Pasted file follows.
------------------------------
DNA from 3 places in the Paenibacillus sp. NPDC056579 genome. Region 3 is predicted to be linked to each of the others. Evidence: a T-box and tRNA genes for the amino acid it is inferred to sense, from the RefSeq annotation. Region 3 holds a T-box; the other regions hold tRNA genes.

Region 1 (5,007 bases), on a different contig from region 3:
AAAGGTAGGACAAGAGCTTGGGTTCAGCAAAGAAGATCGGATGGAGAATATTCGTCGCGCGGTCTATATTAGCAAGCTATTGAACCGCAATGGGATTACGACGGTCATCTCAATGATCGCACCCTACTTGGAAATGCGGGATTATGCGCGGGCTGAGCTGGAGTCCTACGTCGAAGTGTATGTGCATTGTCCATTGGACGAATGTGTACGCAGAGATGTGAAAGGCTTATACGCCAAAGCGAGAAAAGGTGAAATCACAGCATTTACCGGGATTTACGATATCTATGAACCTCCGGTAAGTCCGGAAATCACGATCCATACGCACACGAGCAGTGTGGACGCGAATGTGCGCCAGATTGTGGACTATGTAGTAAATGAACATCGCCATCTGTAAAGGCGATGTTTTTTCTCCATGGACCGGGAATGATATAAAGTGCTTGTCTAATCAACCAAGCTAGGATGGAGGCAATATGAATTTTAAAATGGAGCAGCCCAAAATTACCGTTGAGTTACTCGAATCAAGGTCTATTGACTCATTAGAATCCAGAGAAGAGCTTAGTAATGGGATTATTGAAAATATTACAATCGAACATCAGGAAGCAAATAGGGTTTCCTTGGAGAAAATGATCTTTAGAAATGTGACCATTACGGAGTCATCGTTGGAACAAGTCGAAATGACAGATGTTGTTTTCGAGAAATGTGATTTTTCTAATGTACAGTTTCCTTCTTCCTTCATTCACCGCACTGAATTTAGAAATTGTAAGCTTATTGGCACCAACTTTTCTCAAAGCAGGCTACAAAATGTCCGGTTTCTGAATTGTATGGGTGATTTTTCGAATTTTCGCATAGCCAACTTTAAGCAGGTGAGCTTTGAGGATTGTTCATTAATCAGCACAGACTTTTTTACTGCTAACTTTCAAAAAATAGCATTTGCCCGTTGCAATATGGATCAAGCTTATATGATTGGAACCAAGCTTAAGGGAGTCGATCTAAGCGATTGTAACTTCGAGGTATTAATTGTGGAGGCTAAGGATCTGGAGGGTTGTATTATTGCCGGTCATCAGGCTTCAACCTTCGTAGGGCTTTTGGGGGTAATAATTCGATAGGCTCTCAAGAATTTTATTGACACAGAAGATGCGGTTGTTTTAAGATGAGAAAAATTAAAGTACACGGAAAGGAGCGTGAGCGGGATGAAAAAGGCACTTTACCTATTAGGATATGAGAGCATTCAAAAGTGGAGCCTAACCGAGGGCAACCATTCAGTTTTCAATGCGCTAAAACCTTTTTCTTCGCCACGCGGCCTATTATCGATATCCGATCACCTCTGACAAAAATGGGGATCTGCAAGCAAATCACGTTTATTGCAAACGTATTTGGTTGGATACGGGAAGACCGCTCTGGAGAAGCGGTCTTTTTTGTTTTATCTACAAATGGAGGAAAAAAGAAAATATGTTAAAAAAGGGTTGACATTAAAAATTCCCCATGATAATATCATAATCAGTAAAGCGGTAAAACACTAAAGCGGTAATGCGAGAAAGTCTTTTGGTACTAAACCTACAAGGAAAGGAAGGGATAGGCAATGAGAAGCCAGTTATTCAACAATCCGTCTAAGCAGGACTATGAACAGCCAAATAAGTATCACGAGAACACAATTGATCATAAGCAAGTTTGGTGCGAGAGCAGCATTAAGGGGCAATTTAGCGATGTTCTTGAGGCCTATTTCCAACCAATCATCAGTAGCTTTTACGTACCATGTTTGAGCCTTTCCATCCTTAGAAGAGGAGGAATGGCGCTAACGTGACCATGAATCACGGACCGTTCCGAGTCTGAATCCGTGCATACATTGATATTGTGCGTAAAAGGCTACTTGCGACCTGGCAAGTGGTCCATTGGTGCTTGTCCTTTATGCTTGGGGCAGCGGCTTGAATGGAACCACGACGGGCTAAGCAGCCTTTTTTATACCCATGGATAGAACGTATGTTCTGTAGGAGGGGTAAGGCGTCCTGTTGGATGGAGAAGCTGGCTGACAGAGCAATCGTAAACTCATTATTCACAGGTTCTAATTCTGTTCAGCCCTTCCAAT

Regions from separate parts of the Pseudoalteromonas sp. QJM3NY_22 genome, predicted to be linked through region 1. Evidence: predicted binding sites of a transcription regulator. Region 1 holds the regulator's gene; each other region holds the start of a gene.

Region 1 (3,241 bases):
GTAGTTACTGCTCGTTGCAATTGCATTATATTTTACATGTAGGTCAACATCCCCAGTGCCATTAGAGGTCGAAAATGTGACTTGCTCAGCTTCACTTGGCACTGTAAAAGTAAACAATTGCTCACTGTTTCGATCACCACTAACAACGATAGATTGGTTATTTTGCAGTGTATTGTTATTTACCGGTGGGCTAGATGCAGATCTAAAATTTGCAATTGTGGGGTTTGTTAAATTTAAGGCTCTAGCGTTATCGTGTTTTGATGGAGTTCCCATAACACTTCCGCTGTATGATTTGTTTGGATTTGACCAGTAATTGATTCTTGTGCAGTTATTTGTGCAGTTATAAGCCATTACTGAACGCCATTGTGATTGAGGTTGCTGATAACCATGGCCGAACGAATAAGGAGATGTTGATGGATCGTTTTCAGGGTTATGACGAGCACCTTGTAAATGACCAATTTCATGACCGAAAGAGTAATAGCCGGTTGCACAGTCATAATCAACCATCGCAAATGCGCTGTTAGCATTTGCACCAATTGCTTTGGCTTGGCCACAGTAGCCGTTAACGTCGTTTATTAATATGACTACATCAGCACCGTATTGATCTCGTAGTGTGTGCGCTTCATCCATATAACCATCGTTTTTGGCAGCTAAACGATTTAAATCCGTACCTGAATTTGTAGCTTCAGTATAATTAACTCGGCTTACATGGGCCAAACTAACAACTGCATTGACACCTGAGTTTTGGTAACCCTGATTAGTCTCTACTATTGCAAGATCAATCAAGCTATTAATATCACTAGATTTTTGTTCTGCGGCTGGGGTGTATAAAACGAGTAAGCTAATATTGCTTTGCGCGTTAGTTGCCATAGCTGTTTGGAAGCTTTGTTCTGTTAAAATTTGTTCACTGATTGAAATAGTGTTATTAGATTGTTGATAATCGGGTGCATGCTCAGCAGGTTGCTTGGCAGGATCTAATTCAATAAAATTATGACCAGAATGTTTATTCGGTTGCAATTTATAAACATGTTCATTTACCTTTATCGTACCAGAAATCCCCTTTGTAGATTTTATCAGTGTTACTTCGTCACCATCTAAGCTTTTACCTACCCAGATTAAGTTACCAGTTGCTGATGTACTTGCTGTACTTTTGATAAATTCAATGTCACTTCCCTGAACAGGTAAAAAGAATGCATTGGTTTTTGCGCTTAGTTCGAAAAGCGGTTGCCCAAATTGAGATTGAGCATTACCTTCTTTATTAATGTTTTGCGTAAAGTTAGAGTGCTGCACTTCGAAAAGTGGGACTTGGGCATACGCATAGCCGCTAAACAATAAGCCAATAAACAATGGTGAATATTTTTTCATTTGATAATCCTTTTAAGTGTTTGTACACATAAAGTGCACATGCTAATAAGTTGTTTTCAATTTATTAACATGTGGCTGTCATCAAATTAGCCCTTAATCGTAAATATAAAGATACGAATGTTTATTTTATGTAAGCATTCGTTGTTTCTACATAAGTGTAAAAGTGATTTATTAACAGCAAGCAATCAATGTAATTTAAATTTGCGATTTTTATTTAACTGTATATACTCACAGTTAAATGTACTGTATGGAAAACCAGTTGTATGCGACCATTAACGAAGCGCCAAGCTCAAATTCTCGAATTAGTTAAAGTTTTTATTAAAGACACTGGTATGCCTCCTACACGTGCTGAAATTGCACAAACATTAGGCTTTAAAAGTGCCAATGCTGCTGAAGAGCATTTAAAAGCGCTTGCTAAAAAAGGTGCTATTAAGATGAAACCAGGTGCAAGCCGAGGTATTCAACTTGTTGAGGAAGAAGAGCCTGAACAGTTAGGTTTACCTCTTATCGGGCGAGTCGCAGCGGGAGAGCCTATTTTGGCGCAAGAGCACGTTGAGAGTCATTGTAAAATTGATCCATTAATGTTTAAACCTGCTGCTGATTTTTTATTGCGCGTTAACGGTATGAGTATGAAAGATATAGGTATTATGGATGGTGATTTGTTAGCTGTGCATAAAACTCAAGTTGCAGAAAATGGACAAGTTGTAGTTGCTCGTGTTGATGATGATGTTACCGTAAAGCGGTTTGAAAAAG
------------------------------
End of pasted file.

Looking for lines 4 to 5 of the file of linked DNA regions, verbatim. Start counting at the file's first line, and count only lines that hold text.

Regions from separate parts of the Pseudoalteromonas sp. QJM3NY_22 genome, predicted to be linked through region 1. Evidence: predicted binding sites of a transcription regulator. Region 1 holds the regulator's gene; each other region holds the start of a gene.

Region 1 (3,241 bases):